It’s happened to me many times—a mind-blowing coincidence will occur, and I’ll think, “If this happened in a movie or a book, it would be totally corny and unbelievable.” Which is why it takes such great skill to make coincidence unfold in fiction with authentic, goosebump-giving ease. This skill was sorely necessary in making the long-awaited film rendition of the novel “The Celestine Prophecy,” James Redfield’s bestselling (five million copies and counting) new age bible that revolves around notions of synchronicity, energy fields, and our overall cosmic connectedness.
Like “The Da Vinci Code,” on paper Celestine was never known for its literary genius. But it was beloved for the way it named and played out new age spiritual beliefs in succinct, applicable ways. The allegorical adventure tale followed a school-teacher on his unlikely journey to Peru to help uncover and understand a manuscript that had been repressed and literally buried by the Catholic Church for hundreds of years. While there, he learned his way through the nine “insights” held in the scrolls, which included things like understanding “meaningful coincidences” as evidence of humanity’s quickly accelerating consciousness; knowing that subtle energies connect people and the natural world; and relating in a way that responsibly manages that energy for everyone’s good.
The screenplay, also written by Redfield, is relatively faithful to the book. An aloof teacher named John (woodenly played by a pretty, blank Matthew Settle) gets laid off, and meets up with an old girlfriend. She tells him about her recent trip to Peru, encouraging him to go because she thought of him the whole time she was there. She also works in an observation of his relationship issues: “You always want to have someone around because it makes you feel good,” she says, “but it doesn’t work out because you’re not really there.”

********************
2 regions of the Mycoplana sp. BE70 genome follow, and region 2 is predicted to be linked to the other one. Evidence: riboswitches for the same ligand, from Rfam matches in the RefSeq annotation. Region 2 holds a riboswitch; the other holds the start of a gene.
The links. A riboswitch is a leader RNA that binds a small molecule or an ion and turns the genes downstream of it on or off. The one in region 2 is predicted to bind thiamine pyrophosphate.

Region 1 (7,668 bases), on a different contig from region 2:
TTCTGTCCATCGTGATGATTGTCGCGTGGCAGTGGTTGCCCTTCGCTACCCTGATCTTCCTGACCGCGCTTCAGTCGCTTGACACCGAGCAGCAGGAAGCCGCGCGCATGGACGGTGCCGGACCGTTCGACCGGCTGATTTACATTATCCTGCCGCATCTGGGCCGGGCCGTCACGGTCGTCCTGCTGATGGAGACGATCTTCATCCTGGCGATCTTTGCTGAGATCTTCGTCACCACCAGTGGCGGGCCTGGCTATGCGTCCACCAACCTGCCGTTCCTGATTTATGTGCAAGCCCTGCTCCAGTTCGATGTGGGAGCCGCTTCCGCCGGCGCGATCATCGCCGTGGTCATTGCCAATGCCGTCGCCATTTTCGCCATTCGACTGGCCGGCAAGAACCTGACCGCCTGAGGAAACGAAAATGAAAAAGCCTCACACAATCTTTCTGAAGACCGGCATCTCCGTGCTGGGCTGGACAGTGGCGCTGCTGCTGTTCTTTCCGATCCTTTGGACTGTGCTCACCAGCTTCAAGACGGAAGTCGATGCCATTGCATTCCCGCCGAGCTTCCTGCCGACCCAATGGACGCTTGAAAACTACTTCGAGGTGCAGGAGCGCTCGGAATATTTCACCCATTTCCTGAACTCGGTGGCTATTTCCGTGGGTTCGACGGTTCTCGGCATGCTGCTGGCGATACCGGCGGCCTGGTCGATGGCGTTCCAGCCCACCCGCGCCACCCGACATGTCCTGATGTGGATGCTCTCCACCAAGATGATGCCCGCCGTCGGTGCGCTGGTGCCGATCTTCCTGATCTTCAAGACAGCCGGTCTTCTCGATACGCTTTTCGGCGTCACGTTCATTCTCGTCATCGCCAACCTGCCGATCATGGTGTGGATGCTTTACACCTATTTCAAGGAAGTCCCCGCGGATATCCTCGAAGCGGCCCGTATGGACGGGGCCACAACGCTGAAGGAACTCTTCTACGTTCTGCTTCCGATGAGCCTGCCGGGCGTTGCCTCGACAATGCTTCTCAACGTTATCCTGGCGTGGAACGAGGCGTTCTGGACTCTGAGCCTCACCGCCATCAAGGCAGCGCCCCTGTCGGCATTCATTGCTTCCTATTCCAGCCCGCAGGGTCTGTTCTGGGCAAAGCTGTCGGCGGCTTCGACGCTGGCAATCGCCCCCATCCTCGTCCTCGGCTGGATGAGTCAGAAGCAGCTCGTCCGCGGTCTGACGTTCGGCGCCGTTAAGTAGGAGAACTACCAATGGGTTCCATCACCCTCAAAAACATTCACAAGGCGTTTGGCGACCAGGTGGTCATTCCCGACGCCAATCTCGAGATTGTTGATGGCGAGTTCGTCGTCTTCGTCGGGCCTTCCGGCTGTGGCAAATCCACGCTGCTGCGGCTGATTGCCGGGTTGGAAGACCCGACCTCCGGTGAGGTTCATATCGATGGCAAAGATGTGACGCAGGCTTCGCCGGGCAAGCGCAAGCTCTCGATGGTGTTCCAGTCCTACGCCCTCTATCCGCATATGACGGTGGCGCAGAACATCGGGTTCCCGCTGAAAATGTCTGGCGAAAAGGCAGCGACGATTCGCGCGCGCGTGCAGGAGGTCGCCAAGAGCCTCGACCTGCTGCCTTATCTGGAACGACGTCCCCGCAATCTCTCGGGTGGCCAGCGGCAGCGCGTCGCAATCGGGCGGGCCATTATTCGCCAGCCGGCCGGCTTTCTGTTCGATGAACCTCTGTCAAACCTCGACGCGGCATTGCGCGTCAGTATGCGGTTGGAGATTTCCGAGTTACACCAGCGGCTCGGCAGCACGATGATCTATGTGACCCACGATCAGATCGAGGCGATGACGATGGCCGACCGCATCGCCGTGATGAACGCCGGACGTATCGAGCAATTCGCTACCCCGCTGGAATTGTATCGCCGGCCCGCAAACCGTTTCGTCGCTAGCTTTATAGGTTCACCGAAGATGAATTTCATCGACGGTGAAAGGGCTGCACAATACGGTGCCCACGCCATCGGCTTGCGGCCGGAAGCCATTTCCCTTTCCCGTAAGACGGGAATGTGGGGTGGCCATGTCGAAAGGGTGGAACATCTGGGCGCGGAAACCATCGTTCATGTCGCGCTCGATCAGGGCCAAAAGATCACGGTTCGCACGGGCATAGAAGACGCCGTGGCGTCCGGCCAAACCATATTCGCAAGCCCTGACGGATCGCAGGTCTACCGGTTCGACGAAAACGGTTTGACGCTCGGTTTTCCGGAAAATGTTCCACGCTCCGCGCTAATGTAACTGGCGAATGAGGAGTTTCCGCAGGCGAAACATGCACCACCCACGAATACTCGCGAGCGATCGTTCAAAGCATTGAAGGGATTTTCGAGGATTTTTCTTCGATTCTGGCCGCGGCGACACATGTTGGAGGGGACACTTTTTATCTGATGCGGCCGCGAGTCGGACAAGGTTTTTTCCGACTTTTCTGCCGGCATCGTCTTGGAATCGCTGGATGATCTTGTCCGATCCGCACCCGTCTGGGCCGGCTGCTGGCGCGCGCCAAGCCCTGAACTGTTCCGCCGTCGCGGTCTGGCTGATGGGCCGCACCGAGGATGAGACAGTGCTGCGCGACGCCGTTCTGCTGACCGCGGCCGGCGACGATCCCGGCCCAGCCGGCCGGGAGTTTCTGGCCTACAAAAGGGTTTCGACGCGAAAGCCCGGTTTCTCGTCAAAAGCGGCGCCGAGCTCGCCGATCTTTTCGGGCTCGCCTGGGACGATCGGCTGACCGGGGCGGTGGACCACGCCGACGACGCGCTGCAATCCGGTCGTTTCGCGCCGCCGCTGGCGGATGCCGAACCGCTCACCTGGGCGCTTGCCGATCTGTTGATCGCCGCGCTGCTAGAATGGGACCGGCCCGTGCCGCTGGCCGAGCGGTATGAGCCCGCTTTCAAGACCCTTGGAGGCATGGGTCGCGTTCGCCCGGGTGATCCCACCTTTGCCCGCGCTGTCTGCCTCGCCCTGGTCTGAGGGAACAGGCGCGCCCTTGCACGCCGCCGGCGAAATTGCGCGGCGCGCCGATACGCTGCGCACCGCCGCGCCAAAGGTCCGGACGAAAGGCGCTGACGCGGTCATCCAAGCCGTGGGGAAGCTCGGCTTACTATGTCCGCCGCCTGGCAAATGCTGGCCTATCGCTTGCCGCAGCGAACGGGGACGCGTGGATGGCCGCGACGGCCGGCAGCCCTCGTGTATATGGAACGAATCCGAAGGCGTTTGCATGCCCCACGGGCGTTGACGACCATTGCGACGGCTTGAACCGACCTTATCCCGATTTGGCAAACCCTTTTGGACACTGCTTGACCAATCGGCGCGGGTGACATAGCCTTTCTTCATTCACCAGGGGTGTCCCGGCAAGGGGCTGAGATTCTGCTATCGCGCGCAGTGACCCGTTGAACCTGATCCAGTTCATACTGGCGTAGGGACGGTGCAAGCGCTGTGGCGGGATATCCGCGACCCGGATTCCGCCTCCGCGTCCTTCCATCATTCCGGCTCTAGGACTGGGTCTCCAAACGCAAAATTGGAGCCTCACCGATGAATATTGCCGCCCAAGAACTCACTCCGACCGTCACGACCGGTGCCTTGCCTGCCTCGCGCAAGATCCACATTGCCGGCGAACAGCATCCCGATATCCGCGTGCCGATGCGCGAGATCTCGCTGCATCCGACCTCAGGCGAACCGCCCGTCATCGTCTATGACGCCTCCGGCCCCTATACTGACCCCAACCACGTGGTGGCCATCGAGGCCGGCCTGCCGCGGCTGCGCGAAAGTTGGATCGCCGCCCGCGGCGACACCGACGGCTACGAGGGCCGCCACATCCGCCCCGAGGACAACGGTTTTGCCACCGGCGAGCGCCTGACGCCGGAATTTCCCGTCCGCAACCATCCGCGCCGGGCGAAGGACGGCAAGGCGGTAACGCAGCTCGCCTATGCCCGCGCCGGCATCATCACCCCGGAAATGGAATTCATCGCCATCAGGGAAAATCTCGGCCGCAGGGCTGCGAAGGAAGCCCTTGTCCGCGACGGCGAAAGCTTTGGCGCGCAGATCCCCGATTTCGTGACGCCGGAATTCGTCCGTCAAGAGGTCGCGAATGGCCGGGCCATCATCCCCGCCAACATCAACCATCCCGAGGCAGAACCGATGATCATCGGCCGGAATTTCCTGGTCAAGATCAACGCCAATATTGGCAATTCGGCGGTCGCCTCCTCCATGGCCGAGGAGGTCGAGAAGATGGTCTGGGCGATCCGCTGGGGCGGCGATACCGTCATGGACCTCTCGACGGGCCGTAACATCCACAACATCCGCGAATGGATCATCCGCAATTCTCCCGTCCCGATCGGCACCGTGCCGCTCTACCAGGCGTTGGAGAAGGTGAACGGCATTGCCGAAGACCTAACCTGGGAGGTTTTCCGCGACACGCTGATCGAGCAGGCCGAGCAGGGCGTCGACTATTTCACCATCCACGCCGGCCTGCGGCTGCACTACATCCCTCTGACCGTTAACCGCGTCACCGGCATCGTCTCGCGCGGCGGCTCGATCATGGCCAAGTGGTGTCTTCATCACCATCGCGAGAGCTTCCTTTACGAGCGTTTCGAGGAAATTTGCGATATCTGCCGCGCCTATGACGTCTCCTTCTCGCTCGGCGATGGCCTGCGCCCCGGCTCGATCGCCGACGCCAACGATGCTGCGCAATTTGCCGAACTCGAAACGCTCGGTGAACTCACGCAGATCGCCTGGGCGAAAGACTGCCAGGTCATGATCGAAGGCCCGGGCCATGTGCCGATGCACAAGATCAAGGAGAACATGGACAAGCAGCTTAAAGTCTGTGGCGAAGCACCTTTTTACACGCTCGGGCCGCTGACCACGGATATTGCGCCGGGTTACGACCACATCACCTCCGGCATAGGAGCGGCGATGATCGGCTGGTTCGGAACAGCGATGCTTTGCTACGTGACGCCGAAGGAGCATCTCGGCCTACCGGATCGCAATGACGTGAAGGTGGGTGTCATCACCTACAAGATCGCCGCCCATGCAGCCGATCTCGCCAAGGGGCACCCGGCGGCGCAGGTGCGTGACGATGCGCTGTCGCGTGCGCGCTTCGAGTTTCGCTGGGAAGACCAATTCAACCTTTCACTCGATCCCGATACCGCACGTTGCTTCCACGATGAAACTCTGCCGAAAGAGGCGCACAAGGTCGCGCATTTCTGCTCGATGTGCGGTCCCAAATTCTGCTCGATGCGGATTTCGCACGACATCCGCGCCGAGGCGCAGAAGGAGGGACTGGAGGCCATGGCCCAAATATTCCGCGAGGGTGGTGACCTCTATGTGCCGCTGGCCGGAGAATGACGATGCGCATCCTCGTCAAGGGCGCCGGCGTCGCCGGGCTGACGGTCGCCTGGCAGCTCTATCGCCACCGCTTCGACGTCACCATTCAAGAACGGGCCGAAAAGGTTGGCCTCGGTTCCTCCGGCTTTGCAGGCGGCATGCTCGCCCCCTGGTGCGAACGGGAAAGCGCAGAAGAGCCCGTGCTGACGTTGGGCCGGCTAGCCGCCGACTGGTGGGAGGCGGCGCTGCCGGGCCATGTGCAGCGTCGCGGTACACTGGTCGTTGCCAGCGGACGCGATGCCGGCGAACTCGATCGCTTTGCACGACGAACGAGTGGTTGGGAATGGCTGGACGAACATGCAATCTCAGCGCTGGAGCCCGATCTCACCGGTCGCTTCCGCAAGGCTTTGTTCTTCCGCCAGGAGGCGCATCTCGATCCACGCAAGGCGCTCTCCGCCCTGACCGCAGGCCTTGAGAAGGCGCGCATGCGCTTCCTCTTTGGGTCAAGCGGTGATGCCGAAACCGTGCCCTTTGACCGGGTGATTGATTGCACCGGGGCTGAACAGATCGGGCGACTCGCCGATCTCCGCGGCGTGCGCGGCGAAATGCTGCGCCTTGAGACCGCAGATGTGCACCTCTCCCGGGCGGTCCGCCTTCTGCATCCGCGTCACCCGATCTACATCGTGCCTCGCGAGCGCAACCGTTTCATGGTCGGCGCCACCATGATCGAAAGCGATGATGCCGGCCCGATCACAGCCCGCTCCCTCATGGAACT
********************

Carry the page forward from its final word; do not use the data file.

Most of the dialogue is equally brain-smashingly obvious. Then the coincidences begin in full: John goes home that night and a Peru brochure is mixed in with his other mail; he doesn’t see it yet, but a zooming, lingering camera makes sure we do. He discovers it the next day as he’s using a phone book to look up a travel agency (do either still exist outside of Hollywood?), while his decidedly current-day computer is sitting right there. And we hear him say to the agent, “Cancellation? Tomorrow? I’ll take it.”
Though the handling of synchronicity is blown, what the movie does better than the book are the scenes in Peru that show auras in action. We first see them as John hits on fellow scroll-studier Marjorie (Sarah Wayne Callies)—his reddish energy bubble starts trying to take over her energy bubble. Marjorie quickly runs off, and bewildered, John asks his guide, Julia, played by Annabeth Gish (of “Mystic Pizza” fame) what he did wrong. “Remember the halos the old masters used to paint around their religious figures?” she asks. “It’s the energy, John. You may not be conscious of it, but you were trying to take her energy. She could see it, and so could I.”
Unfortunately, that’s about as nifty as it gets (though the glowing plant-energy is pretty cool too). The rest is a preposterous unfolding of the insights, plus thriller-ish chases and violence by a church-fueled military. We’re supposed to see a transformation in John as he groks the insights, but not even his hair appears to change as he runs through the jungle for days. As now proven by both “Da Vinci” and “Celestine,” in book form it seems easier to overlook bad dialogue and poor character development to ferret out the juicy spiritual bits. The former is much harder to overlook—and the latter harder to seek—when the medium is a large, unforgiving screen that needs to satisfy in a couple of hours.